Over the coming months ProjectManagement.com will be undergoing a community transformation and we want to make sure you are up to date on the latest information while also giving you an opportunity to provide your feedback as we move through the process.
As part of this transformation we will be migrating our current community to a new community platform and making updates that ensure that we continue to deliver the experiences you love within the online community (active discussions, the ability to connect with like-minded individuals, access to resources and information), while using the feedback that you have offered us as input to enhancements that will make connecting with each other and the resources you need and want easier. And while there may be some interruption to your current experience as we get further along in the migration, we want you to be assured that any changes to that experience will be communicated in advance to the extent that we can, and that ultimately our goal is to support the features you currently use, while benefiting from new and exciting features that will be available to you as part of our new enhanced platform.
This is your community, so your input is important. We’ve already been speaking with a few of you to gain your insights on what will be meaningful to see in the future. And we want to make sure that we continue to hear from you. We are in the beginning stages of this work, but please stay tuned to this space for future updates and for ways that you may be able to get involved and lend your voice.
This is an exciting time for PMI’s online community and we hope you're as thrilled as we are about the possibilities of what's to come!
Stay tuned to The Critical Path blog for regular updates!
The PMI Sponsored Research Program awards grants of up to US$50,000 per project to support research whose themes and perspectives have direct application to theory and/or practice of project management.
The 2021 call for proposals is now open through 25 April 2020.
We encourage proposals on research involving multi-disciplinary teams of investigators or teams consisting of academics and practitioners who bring new ways of thinking and related bodies of literature to the field of project management. Investigators are welcome from both within and outside the field of project management, including management, organizational psychology, sociology, education, linguistics and others.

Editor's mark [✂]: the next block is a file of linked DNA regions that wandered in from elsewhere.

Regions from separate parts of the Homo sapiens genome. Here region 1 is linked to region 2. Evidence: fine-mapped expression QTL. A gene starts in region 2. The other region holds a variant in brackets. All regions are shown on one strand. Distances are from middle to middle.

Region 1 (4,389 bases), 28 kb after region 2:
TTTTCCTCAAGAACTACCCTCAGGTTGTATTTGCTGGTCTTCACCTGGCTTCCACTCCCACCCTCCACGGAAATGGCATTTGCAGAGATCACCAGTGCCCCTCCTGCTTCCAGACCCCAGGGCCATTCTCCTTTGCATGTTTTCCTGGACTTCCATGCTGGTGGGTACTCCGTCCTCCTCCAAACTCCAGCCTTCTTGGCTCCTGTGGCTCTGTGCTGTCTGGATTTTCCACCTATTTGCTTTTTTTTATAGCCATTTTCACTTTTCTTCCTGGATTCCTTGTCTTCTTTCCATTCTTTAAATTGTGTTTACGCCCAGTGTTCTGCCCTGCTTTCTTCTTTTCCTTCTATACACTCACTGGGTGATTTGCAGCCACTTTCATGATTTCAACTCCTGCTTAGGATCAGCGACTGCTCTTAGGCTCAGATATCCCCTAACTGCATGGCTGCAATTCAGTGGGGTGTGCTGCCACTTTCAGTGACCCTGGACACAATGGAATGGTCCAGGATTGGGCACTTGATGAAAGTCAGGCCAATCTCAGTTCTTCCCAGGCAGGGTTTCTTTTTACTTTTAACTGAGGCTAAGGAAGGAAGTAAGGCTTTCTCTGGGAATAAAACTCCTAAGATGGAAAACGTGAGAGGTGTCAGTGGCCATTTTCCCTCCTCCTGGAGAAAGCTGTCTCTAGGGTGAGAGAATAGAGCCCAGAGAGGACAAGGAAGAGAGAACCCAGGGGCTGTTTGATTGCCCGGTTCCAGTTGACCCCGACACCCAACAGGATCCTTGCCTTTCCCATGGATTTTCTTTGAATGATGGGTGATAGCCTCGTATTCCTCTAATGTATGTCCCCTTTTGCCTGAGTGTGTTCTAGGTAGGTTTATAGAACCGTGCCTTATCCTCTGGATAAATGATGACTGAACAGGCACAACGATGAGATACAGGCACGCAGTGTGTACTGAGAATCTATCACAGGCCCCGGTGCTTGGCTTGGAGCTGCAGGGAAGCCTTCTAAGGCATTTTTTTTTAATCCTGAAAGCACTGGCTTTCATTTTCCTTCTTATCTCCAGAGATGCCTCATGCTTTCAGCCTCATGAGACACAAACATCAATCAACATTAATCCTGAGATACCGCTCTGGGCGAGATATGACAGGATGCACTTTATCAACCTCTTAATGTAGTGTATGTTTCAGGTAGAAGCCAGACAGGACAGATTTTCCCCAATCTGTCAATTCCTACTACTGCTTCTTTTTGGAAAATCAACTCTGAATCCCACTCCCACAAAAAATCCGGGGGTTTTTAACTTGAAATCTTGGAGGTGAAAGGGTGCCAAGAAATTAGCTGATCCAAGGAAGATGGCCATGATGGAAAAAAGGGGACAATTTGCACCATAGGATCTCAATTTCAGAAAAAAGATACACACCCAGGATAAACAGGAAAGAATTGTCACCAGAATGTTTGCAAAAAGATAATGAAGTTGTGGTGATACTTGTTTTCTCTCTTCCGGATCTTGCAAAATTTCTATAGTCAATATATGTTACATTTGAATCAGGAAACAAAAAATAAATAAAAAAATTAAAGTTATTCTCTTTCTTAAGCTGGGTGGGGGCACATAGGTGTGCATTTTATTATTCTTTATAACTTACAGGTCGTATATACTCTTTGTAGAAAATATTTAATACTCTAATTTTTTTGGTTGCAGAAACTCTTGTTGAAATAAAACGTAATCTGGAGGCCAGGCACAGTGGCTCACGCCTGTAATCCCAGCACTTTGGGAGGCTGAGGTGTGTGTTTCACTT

To learn more about the program, including eligibility criteria, submission guidelines, key dates, and more, visit https://www.pmi.org/learning/academic-research/sponsored. You will also find published research from past PMI Sponsored Research Program-funded projects at https://www.pmi.org/learning/academic-research/published.
Proposals can be submitted directly at https://pmi.submittable.com/submit.
by Betsy Kauffman, PMBOK® Guide-Seventh Edition Development Team member
Teams are the lifeblood of any project. The dynamics of the team can either make or break the effort and, as such, it is essential we work to ensure the team is well cared for and the needs of the team are met. Therefore, it is essential we put great emphasis on teams when delivering projects—they are a critical component in all projects. I have worked with multiple organizations and teams and seen what a high performing team can accomplish when given the environment, leadership, and resources to be successful.
When assembling a team, it is important to not only identify the skillsets necessary to do the work but also consider the personalities and dynamics to ensure they are complementary to each other. The goal with any team is to get them to become high performing in order to consistently and predictably deliver the work. Characteristics of a high performing team include, collaboration, trust, transparency, autonomy (to make decisions which impact the performance of a team), and working toward the same common goals.